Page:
With the first presidential debate less than a week a way, three important people are preparing for their appearance on the national debate stage.
Two of these people are obvious: President Barack Obama and GOP candidate Mitt Romney. But who is the third?
On Aug. 13, 2012, the Commission on Presidential Debates announced Jim Lehrer as the moderator for the first presidential debate in Denver. Lehrer, 78, is the Executive Editor of PBS Newshour, which he also co-founded in 1975 (originally called The MacNeil/Lehrer Newshour), and has won numerous awards as a journalist whose career has spanned six decades.
Lehrer has moderated at least one presidential debate every election year since 1988, and this debate marks his 12th. In 1996 and 2000, he was the sole moderator for the presidential debates, including one vice-presidential debate in 1996. The last debate he moderated was between Obama and McCain in 2008.
Alan Schroeder, a professor of journalism at Northeastern University, recently praised Lehrer for “consistently keeping the focus on the candidates, without a whiff of political favoritism.”
Despite his unparalleled experience as a moderator, Lehrer is still aware of the gravity of his role within the debate process.
In a recent interview with Kurtis Lee, a reporter for the Denver Post, Lehrer was asked about his “psychic scars” from past debates. Lehrer said, “The psychic scars are from having imagined — in real time — the various horrors that could befall me during a debate. I always know that I am but a hair of a second away from a loose word or gesture, a missed point or stupid question that could affect the outcome of the debate — and even the election.”
On the other hand, Lehrer said that he enjoys “the exhilaration of having just said… ‘Thank you and good night …'” after moderating a debate without having made any terrible mistakes. He also would like to think that he “…may even have helped a few citizens make one of the most important decisions of their lives.”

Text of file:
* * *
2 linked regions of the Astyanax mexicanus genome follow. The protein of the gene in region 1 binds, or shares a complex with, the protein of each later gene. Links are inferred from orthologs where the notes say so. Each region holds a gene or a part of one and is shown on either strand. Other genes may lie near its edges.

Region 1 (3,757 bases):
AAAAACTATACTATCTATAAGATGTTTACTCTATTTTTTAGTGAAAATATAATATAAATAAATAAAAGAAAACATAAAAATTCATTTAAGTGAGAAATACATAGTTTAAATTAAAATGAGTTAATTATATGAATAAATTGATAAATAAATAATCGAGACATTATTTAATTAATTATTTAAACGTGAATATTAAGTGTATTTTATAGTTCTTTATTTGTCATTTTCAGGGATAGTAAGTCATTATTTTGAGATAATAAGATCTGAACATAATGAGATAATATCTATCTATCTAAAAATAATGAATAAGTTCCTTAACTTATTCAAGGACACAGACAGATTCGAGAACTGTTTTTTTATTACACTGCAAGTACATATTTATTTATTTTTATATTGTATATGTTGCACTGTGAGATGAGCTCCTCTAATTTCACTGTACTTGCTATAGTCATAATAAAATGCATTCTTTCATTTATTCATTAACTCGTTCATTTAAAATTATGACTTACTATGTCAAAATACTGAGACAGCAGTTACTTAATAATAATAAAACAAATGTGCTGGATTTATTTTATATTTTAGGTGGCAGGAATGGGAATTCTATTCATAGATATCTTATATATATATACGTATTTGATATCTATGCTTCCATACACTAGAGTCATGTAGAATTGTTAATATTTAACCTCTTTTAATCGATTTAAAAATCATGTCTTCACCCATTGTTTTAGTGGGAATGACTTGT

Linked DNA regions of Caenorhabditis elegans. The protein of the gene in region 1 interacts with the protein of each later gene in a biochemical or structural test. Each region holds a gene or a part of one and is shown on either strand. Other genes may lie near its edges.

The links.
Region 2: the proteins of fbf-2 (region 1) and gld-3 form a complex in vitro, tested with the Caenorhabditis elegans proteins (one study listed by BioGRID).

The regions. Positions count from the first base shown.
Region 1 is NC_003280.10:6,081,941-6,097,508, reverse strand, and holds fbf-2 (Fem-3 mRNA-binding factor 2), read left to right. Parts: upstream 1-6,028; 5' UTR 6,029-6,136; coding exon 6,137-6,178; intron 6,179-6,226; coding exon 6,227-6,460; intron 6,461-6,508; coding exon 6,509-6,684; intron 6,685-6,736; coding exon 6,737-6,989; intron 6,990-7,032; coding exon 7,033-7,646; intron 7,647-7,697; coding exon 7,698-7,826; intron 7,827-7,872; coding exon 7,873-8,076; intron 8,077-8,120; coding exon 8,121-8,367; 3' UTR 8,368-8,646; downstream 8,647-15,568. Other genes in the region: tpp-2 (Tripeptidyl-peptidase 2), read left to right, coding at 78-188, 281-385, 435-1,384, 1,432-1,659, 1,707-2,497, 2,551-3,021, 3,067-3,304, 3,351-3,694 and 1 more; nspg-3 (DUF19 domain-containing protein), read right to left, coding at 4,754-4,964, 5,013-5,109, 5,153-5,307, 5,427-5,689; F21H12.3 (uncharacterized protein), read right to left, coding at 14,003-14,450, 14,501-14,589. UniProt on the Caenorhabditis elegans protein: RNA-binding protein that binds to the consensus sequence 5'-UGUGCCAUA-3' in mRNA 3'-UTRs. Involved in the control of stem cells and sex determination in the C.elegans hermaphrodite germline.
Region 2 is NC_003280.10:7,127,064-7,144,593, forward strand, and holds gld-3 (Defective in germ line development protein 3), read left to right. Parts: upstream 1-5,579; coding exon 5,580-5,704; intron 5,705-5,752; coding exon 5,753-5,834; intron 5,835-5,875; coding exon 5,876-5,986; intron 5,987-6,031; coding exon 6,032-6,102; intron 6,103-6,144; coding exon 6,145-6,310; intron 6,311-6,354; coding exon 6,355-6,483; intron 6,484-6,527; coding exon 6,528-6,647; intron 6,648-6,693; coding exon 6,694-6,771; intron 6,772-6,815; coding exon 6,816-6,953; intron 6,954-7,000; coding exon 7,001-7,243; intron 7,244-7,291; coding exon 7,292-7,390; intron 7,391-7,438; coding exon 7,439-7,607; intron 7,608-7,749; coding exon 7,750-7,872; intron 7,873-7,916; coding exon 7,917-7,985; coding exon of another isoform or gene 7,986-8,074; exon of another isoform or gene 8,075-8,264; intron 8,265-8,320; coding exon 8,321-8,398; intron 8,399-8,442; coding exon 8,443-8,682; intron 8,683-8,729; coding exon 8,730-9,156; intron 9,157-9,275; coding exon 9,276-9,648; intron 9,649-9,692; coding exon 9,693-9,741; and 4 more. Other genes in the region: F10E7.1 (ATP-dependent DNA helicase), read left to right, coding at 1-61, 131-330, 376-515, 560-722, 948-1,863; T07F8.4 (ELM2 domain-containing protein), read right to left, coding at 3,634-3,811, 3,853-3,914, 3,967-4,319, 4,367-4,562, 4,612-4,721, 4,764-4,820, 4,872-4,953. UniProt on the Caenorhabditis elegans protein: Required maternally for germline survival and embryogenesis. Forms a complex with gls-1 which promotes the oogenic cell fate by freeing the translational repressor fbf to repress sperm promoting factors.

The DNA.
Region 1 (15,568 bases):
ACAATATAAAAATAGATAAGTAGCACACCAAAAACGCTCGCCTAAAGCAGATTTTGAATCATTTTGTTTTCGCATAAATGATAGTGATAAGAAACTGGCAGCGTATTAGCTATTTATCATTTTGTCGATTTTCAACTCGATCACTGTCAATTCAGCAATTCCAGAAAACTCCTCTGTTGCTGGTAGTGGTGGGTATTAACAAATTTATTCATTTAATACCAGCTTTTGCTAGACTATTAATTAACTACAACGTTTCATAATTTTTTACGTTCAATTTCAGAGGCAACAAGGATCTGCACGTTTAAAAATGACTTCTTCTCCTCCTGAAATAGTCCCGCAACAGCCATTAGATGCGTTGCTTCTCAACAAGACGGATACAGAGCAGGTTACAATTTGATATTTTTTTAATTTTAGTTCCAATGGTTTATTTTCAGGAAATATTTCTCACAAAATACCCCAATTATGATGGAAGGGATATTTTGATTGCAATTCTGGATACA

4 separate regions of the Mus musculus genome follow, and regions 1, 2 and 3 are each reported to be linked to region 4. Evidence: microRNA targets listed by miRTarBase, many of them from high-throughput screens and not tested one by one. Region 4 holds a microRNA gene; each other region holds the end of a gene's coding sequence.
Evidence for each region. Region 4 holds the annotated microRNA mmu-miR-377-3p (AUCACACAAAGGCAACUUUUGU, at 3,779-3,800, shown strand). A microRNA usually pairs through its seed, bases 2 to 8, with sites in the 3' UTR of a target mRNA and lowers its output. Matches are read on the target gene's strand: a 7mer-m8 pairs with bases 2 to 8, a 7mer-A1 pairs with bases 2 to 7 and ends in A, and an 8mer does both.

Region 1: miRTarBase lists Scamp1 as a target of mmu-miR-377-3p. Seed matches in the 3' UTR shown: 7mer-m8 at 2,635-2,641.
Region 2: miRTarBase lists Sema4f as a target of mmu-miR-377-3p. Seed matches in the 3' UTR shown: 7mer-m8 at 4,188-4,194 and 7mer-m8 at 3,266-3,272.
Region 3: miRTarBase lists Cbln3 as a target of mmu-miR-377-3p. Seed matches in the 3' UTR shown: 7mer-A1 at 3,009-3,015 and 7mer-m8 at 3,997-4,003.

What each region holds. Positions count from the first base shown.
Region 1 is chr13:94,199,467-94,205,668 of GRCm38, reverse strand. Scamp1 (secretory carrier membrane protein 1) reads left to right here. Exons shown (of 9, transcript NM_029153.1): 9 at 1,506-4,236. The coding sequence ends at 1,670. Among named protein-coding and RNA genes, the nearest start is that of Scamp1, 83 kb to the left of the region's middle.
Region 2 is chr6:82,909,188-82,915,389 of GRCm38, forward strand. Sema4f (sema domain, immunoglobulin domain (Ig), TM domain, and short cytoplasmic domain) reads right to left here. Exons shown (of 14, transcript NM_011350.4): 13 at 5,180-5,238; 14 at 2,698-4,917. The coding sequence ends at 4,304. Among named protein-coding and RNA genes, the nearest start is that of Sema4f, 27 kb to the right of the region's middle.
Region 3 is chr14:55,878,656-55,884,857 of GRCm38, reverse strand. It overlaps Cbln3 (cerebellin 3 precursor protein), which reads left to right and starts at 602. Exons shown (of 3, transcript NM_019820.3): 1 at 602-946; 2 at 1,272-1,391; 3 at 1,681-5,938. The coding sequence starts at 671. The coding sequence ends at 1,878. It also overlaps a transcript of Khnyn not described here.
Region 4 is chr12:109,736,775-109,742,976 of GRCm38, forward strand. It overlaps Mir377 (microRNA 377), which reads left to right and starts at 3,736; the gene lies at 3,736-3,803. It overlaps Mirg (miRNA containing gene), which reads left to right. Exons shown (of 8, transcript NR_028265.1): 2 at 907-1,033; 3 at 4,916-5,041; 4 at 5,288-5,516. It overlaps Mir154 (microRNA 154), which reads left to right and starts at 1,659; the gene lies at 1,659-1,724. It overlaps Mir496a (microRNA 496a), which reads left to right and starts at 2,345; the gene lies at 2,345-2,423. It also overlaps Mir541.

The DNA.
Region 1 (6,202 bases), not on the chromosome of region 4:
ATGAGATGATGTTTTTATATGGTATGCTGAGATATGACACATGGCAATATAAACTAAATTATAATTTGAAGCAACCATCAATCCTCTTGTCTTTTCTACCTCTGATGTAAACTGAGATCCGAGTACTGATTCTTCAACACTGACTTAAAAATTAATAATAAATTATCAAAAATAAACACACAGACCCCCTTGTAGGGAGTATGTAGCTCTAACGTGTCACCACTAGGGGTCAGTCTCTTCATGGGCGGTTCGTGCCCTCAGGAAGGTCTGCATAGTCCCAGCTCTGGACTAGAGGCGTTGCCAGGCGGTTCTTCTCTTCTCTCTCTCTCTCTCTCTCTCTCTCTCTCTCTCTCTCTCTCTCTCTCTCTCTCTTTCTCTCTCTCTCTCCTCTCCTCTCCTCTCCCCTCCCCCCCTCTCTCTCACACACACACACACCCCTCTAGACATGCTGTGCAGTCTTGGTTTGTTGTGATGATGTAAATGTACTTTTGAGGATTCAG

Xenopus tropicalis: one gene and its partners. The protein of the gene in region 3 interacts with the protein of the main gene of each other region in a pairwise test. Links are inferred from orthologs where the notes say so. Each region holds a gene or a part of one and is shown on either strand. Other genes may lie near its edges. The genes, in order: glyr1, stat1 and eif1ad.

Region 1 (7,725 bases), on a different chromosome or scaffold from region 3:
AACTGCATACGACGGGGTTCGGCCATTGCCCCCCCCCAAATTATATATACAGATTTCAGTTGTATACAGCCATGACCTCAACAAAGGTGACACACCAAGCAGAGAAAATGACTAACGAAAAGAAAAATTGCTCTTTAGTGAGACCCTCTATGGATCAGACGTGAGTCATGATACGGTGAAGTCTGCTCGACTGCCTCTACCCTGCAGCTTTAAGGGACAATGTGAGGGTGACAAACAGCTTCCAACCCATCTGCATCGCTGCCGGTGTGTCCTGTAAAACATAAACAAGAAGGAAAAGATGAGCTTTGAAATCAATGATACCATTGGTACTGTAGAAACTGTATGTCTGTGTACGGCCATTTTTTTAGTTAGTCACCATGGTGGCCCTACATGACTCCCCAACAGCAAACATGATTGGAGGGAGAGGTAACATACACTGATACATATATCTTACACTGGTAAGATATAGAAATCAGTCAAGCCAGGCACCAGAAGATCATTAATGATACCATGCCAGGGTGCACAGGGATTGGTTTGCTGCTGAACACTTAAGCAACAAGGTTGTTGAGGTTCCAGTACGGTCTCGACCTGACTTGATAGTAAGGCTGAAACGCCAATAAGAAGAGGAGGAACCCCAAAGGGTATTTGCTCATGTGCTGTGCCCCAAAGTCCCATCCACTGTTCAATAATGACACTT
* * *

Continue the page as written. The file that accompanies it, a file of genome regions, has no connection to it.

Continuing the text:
Although Lehrer works for PBS, other news stations will broadcast the debate. In fact, for those watching TV during the debate, it will be hard to miss. CBS, ABC, NBC, CNN, C-SPAN and Fox will all air the debate live. Over 3,500 media personnel are estimated to attend, according to the University of Denver.
For everyone planning on watching the debate, here is some more basic information:
This is the first of a series of three presidential debates to be held before the election in November. According to the Commission on Presidential Debate, this debate will focus on domestic policy and will consist of six 15-min. segments dedicated to topics chosen by the moderator, Jim Lehrer. On Sept. 19, Lehrer released his six topics:
- The Economy – I
- The Economy – II
- The Economy – III
- Health Care
- The Role of Government
Each segment allows the candidates two minutes to respond to a question posed by the moderator concerning each topic, and the rest of the time will be used in discussing the topic.
The debate will begin at 7:00 p.m. MST on Wednesday, Oct. 3.
The University of Denver will host the debate in the Magness Arena, an arena which is a part of the larger Ritchie Center, a multi-purpose sports and activities facility.
Jan Hemming, director of communications for Utah’s gubernatorial candidate Peter Cooke, explained the importance of presidential debates.
“It’s important for voters to see how those who want to hold this nation’s highest office stand up under pressure and their thought process,” she said. “There is probably nothing more stressful than a live debate — but it also reveals a lot about the candidates and is an important part of the democratic process. Are they thoughtful? Are the impulsive? Can they think through critical issues? It’s a good test.”